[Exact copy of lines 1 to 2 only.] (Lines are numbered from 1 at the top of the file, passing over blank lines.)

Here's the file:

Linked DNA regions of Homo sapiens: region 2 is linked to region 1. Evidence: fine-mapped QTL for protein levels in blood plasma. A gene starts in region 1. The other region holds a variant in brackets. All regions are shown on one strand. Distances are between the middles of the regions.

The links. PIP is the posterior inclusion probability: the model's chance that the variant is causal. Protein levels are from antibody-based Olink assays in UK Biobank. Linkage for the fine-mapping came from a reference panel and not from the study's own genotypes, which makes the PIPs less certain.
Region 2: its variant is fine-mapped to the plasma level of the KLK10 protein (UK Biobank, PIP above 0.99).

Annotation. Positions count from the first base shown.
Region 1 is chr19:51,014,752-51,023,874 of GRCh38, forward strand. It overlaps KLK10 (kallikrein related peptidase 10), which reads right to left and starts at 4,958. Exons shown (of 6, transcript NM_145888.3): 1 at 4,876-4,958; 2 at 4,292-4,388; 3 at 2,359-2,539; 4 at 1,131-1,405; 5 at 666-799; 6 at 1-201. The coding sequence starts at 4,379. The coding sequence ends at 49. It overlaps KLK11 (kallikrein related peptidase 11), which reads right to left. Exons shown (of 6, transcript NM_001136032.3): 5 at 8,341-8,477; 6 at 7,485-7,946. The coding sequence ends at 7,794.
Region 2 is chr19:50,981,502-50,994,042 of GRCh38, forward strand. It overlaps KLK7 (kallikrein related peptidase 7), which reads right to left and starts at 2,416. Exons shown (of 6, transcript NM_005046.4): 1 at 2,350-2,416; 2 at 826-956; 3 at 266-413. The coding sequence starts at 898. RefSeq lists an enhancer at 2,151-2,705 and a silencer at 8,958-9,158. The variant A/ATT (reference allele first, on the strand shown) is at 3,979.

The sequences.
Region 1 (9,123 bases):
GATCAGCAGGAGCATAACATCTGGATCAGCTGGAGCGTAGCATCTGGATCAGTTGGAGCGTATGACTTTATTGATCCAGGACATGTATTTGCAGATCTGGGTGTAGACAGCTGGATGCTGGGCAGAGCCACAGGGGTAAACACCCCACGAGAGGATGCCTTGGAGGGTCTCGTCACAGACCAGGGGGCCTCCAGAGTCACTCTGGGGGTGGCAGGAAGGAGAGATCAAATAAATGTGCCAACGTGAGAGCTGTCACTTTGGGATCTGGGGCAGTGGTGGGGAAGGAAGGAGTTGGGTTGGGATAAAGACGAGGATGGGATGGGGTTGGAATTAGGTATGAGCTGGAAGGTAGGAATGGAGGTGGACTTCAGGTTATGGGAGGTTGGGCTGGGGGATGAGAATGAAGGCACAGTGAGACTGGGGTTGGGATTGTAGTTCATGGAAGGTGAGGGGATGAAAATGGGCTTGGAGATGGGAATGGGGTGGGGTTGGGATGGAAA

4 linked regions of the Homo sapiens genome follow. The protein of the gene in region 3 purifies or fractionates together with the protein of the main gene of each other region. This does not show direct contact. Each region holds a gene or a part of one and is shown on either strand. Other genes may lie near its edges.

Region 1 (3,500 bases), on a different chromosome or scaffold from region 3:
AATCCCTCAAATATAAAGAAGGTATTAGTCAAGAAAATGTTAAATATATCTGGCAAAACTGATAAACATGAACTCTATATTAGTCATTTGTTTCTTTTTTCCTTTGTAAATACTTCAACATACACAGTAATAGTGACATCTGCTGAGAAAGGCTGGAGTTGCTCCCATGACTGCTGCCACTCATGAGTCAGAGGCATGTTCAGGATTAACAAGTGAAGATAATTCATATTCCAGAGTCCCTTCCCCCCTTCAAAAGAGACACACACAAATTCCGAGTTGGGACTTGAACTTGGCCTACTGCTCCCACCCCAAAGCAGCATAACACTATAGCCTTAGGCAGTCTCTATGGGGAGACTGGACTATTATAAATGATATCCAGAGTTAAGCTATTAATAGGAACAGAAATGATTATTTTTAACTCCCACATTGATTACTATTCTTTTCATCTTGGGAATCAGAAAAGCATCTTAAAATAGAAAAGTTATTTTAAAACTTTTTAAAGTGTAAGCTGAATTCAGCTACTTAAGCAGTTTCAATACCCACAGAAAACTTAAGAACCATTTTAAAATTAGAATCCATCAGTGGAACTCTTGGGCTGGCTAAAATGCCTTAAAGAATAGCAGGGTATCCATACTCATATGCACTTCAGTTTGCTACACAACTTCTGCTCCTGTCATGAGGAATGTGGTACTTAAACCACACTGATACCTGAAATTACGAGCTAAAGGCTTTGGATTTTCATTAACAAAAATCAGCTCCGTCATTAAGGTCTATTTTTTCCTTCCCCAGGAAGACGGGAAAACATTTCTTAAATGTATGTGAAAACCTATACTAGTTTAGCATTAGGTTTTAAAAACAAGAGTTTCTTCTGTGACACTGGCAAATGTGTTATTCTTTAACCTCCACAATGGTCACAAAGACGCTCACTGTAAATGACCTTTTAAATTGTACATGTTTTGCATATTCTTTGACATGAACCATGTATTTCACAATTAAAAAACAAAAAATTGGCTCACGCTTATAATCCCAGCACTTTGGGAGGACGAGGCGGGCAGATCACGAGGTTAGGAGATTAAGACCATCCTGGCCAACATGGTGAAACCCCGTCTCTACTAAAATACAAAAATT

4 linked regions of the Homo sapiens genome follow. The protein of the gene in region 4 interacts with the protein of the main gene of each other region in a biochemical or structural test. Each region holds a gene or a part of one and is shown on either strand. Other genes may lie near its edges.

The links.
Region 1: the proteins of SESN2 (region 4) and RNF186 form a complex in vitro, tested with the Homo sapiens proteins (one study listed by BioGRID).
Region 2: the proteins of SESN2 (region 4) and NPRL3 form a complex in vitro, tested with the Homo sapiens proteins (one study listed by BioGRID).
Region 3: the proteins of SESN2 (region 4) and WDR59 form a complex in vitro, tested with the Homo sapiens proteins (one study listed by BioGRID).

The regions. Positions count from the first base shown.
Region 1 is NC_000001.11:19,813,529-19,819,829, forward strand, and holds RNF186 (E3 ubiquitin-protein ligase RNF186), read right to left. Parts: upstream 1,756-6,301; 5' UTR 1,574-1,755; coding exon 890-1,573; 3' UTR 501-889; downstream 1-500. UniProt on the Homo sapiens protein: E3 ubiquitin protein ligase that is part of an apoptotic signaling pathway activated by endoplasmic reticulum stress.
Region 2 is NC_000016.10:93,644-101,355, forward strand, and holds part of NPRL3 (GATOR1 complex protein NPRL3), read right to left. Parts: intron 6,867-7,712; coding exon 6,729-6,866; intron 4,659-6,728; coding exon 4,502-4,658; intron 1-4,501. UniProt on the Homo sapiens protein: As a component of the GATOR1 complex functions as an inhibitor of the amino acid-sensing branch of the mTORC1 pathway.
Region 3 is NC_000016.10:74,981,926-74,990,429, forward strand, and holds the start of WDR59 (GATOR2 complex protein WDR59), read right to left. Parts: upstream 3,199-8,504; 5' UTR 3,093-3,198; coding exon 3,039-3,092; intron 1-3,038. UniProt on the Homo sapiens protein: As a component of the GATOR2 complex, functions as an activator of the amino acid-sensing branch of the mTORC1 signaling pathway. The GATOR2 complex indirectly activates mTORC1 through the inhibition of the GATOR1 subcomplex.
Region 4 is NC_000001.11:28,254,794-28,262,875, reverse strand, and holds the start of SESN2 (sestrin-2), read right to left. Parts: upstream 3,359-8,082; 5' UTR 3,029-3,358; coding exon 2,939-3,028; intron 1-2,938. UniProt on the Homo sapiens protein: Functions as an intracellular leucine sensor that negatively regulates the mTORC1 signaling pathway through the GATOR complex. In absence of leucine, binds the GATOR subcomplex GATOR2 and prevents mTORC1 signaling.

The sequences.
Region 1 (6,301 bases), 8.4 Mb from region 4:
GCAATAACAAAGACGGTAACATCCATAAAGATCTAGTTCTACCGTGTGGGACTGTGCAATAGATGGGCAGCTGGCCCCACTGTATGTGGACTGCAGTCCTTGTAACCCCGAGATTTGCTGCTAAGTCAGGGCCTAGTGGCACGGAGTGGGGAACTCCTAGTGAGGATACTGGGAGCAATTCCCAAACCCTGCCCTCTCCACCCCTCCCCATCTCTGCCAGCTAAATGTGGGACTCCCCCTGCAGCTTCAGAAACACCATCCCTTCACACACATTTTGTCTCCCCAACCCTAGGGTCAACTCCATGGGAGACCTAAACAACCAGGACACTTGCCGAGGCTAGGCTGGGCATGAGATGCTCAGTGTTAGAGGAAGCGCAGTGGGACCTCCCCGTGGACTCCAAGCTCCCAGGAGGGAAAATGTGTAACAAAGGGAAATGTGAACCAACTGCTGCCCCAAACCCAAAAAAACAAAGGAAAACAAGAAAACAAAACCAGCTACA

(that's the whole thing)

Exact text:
Linked DNA regions of Homo sapiens: region 2 is linked to region 1. Evidence: fine-mapped QTL for protein levels in blood plasma. A gene starts in region 1. The other region holds a variant in brackets. All regions are shown on one strand. Distances are between the middles of the regions.

The links. PIP is the posterior inclusion probability: the model's chance that the variant is causal. Protein levels are from antibody-based Olink assays in UK Biobank. Linkage for the fine-mapping came from a reference panel and not from the study's own genotypes, which makes the PIPs less certain.